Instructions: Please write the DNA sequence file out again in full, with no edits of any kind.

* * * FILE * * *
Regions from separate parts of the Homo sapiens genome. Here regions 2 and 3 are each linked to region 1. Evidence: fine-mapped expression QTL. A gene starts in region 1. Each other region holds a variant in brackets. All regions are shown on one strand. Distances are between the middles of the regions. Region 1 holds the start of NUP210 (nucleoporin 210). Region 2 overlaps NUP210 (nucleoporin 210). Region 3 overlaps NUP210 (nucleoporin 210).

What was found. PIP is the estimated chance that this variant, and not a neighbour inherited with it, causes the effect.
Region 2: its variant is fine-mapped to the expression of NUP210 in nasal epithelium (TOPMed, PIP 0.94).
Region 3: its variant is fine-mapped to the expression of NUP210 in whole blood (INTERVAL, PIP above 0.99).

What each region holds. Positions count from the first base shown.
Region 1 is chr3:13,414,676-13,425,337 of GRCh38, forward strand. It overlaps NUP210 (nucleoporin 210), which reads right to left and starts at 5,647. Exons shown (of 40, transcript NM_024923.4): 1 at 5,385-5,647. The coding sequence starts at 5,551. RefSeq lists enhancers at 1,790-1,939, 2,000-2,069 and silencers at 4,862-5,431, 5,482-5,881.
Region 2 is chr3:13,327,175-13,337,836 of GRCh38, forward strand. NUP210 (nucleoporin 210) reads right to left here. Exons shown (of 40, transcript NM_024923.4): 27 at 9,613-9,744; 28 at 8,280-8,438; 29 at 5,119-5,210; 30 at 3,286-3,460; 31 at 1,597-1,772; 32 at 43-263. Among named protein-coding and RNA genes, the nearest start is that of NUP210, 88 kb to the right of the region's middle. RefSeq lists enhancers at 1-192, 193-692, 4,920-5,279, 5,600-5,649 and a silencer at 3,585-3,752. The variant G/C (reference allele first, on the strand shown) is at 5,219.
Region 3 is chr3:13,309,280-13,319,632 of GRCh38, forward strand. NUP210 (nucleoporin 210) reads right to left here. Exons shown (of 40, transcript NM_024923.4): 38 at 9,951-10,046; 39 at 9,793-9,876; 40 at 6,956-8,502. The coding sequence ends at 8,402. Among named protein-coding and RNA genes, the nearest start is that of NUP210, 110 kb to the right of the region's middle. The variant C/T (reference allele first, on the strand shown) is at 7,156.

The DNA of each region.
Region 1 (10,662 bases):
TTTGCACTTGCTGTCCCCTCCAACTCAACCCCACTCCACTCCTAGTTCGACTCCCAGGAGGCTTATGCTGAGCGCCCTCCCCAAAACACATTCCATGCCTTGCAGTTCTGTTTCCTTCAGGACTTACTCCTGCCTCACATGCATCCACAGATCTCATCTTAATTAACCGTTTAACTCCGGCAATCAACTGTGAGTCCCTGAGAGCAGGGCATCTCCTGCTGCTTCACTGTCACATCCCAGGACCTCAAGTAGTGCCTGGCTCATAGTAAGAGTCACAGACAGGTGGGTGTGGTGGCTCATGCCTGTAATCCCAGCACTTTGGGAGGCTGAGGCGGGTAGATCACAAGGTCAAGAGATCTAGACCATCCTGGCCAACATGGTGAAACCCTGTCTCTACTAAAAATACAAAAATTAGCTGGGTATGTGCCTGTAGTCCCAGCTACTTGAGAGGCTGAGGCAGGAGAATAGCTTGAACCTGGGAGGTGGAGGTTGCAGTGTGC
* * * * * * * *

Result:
Regions from separate parts of the Homo sapiens genome. Here regions 2 and 3 are each linked to region 1. Evidence: fine-mapped expression QTL. A gene starts in region 1. Each other region holds a variant in brackets. All regions are shown on one strand. Distances are between the middles of the regions. Region 1 holds the start of NUP210 (nucleoporin 210). Region 2 overlaps NUP210 (nucleoporin 210). Region 3 overlaps NUP210 (nucleoporin 210).

What was found. PIP is the estimated chance that this variant, and not a neighbour inherited with it, causes the effect.
Region 2: its variant is fine-mapped to the expression of NUP210 in nasal epithelium (TOPMed, PIP 0.94).
Region 3: its variant is fine-mapped to the expression of NUP210 in whole blood (INTERVAL, PIP above 0.99).

What each region holds. Positions count from the first base shown.
Region 1 is chr3:13,414,676-13,425,337 of GRCh38, forward strand. It overlaps NUP210 (nucleoporin 210), which reads right to left and starts at 5,647. Exons shown (of 40, transcript NM_024923.4): 1 at 5,385-5,647. The coding sequence starts at 5,551. RefSeq lists enhancers at 1,790-1,939, 2,000-2,069 and silencers at 4,862-5,431, 5,482-5,881.
Region 2 is chr3:13,327,175-13,337,836 of GRCh38, forward strand. NUP210 (nucleoporin 210) reads right to left here. Exons shown (of 40, transcript NM_024923.4): 27 at 9,613-9,744; 28 at 8,280-8,438; 29 at 5,119-5,210; 30 at 3,286-3,460; 31 at 1,597-1,772; 32 at 43-263. Among named protein-coding and RNA genes, the nearest start is that of NUP210, 88 kb to the right of the region's middle. RefSeq lists enhancers at 1-192, 193-692, 4,920-5,279, 5,600-5,649 and a silencer at 3,585-3,752. The variant G/C (reference allele first, on the strand shown) is at 5,219.
Region 3 is chr3:13,309,280-13,319,632 of GRCh38, forward strand. NUP210 (nucleoporin 210) reads right to left here. Exons shown (of 40, transcript NM_024923.4): 38 at 9,951-10,046; 39 at 9,793-9,876; 40 at 6,956-8,502. The coding sequence ends at 8,402. Among named protein-coding and RNA genes, the nearest start is that of NUP210, 110 kb to the right of the region's middle. The variant C/T (reference allele first, on the strand shown) is at 7,156.

The DNA of each region.
Region 1 (10,662 bases):
TTTGCACTTGCTGTCCCCTCCAACTCAACCCCACTCCACTCCTAGTTCGACTCCCAGGAGGCTTATGCTGAGCGCCCTCCCCAAAACACATTCCATGCCTTGCAGTTCTGTTTCCTTCAGGACTTACTCCTGCCTCACATGCATCCACAGATCTCATCTTAATTAACCGTTTAACTCCGGCAATCAACTGTGAGTCCCTGAGAGCAGGGCATCTCCTGCTGCTTCACTGTCACATCCCAGGACCTCAAGTAGTGCCTGGCTCATAGTAAGAGTCACAGACAGGTGGGTGTGGTGGCTCATGCCTGTAATCCCAGCACTTTGGGAGGCTGAGGCGGGTAGATCACAAGGTCAAGAGATCTAGACCATCCTGGCCAACATGGTGAAACCCTGTCTCTACTAAAAATACAAAAATTAGCTGGGTATGTGCCTGTAGTCCCAGCTACTTGAGAGGCTGAGGCAGGAGAATAGCTTGAACCTGGGAGGTGGAGGTTGCAGTGTGC